JAMAICA PLAIN, Massachusetts (CNN) -- Lucy Valena is hooked on coffee.
Lucy Valena went to Seattle to learn from the best baristas before opening her Boston espresso company.
"I had my first shot of espresso when I was 14," she says. "And it was pretty amazing for me."
With the dream of opening a coffee house, Valena -- a 24-year-old artist -- went to Seattle, Washington, to learn at the aprons of the best.
"The first time I went into a cafe, I saw someone pour the leaf, the rosetta, on top of a latte, and I'll never forget, I just saw that barista pour that rosetta and I said, 'I'm not leaving this town until I learn how to do that.' "
Valena returned to Boston, Massachusetts, and launched Voltage Coffee, a mobile espresso catering company, last fall.
"When I was in Seattle, I kind of was amazed by this kind of wired culture that they have going on there. People are just obsessed," Valena says. "They just make this amazing coffee and are just really caffeinated and just getting stuff done. It's a very exciting place to be.
"So when I moved back to Boston, I really wanted to kind of bring that energy back with me in a way. And Voltage Coffee is a way to bring that on the road and bring it into other peoples' environments instead of bringing them into a separate place. It's bringing the caffeine to the people," she says. Watch Valena talk about her enthusiasm for coffee »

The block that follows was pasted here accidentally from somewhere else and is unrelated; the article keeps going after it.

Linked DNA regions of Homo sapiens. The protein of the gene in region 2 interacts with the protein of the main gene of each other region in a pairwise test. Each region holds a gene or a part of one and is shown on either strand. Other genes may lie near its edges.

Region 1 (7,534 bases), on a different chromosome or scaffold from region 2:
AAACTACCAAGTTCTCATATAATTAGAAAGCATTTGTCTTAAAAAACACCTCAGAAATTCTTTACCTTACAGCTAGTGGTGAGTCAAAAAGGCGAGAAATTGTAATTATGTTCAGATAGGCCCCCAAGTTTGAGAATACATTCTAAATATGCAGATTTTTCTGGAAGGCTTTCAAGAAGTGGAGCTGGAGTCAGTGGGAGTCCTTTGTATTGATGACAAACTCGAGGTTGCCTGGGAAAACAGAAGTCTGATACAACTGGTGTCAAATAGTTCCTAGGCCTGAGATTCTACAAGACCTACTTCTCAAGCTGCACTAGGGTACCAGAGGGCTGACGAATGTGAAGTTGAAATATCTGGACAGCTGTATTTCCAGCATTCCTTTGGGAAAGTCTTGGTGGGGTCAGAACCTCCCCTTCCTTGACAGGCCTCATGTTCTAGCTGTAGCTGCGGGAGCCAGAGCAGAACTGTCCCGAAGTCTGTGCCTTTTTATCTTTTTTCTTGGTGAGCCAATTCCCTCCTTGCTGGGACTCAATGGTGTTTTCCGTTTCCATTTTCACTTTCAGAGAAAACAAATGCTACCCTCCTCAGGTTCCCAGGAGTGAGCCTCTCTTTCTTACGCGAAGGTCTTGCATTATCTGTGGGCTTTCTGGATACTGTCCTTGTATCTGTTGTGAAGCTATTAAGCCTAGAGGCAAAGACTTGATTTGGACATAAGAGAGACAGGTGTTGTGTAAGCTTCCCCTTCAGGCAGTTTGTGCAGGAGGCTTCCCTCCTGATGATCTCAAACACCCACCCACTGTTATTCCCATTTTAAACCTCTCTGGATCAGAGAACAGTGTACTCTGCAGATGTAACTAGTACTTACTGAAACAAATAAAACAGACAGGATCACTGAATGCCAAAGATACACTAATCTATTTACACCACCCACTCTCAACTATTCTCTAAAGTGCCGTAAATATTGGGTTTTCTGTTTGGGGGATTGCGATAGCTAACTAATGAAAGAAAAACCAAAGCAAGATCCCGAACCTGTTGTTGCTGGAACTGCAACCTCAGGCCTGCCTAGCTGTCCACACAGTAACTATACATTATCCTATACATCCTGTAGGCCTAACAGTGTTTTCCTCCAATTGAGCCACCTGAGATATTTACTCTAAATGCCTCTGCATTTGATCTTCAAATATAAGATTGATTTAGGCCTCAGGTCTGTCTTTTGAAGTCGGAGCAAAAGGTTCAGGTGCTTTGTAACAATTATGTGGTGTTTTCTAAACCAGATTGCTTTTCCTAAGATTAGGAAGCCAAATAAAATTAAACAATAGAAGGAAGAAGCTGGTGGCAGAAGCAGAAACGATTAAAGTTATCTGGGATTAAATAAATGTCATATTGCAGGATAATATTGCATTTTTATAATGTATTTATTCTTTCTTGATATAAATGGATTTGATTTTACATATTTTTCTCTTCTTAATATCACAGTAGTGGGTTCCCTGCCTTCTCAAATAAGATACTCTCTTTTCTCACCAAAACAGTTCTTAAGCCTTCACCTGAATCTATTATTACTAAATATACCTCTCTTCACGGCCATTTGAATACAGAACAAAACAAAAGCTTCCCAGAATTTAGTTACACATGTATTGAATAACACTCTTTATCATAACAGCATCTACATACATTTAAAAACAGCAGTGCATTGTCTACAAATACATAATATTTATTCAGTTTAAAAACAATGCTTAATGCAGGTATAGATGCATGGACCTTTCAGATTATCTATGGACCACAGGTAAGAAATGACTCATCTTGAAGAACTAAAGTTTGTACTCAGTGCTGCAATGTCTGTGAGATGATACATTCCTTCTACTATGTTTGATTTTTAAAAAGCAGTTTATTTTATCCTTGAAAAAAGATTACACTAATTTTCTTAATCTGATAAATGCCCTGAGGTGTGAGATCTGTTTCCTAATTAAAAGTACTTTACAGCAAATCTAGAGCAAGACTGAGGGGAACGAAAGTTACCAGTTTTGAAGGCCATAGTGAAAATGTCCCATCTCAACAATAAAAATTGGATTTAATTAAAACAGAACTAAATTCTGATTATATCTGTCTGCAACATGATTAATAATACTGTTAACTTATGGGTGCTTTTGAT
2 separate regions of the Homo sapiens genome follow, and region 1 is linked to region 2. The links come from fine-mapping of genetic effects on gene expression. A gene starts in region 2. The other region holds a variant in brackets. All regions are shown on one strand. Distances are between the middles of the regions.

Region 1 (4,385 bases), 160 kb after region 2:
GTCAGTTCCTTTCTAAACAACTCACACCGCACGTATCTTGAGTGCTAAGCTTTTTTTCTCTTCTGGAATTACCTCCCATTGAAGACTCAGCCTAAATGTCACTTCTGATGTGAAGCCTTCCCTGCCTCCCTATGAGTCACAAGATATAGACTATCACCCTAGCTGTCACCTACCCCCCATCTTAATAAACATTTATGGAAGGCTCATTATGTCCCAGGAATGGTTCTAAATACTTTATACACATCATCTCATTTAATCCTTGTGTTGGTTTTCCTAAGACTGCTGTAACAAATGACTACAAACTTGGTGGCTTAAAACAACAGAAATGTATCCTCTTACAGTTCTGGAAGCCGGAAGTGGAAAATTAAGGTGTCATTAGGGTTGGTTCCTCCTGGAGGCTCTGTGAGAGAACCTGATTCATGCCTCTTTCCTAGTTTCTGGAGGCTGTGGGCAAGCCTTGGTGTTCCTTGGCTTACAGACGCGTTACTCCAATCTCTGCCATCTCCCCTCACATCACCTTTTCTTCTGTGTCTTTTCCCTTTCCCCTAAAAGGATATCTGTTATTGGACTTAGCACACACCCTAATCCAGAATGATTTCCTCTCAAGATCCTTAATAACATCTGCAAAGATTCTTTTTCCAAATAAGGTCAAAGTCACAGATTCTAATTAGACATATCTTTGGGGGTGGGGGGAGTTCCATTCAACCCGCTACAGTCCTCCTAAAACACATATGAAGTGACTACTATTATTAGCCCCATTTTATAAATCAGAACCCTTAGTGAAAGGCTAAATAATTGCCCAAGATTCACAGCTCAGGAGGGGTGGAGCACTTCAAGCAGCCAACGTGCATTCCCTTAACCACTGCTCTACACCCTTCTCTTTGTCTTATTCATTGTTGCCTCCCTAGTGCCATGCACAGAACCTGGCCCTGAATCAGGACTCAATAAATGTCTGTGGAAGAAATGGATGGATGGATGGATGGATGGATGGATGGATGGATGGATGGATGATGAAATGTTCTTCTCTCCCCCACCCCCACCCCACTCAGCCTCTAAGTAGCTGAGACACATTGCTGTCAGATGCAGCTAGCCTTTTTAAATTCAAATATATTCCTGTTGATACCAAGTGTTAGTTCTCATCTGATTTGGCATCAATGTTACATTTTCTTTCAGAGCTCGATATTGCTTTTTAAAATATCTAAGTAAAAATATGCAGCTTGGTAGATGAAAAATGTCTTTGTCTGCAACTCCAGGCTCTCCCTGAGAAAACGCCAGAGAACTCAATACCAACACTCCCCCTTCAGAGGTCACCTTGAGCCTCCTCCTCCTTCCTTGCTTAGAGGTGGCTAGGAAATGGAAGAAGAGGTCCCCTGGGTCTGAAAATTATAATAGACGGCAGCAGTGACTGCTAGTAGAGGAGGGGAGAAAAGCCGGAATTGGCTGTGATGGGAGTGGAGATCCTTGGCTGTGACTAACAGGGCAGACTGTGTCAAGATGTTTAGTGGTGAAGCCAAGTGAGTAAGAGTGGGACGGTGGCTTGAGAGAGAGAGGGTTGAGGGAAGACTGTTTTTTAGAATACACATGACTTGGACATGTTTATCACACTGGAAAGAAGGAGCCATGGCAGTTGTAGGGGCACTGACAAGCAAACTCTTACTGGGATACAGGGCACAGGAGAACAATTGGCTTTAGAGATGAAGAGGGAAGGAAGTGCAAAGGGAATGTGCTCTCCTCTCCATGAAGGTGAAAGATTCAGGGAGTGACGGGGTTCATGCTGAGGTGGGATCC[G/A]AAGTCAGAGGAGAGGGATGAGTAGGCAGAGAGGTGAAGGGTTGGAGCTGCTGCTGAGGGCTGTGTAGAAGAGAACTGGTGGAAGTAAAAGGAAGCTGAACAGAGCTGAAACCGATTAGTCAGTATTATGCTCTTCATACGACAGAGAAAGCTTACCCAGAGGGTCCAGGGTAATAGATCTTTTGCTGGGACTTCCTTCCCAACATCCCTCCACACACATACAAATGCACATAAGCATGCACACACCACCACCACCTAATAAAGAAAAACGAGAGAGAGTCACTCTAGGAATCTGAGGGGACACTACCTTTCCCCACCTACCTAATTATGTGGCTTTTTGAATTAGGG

Her corporate headquarters is her bedroom, and she wrote her business plan "with all these Business Plan Writing for Dummies books," she says.
Valena then took her plan to the Small Business Administration and was directed to Accion USA, a company specializing in microloans. Accion had just begun a partnership with the Boston Beer Company -- brewer of Samuel Adams beers -- to help small food and beverage businesses get funding and free advice.
"I love Lucy's dedication to the quality of her product," says Samuel Adams founder Jim Koch. "I'm a big believer that a great product, and the passion that an entrepreneur brings to that, can carry a long way if you have a helping hand.
"Lucy stands out as an entrepreneur because she's got a lot of energy, she's got a huge amount of passion for coffee, for her product. And she does wonderful things about quality.
"She makes her own flavorings from scratch with fresh ingredients. So, that reminded me a lot of brewing and how we make our beer, and of course you know I believe that anything brewed is good."
Valena started Voltage with $2,000 of her own cash and a $4,000 loan she got through the Samuel Adams Brewing the American Dream program.
That $6,000 "covered the espresso machine, the grinders, my table, some membership costs, licensing ... and my costs for a few months with the commercial kitchen facility," she says.
Now she's focused on opening a storefront. But she has to incorporate, find a space and get a loan.
"I need to convince someone to give me 180 grand," she says. "That's a good chunk of change."
Despite the economy, Valena remains undaunted: "I'm just going to keep working at it. I'm not letting up. I'm not letting up, Boston! I don't care!"
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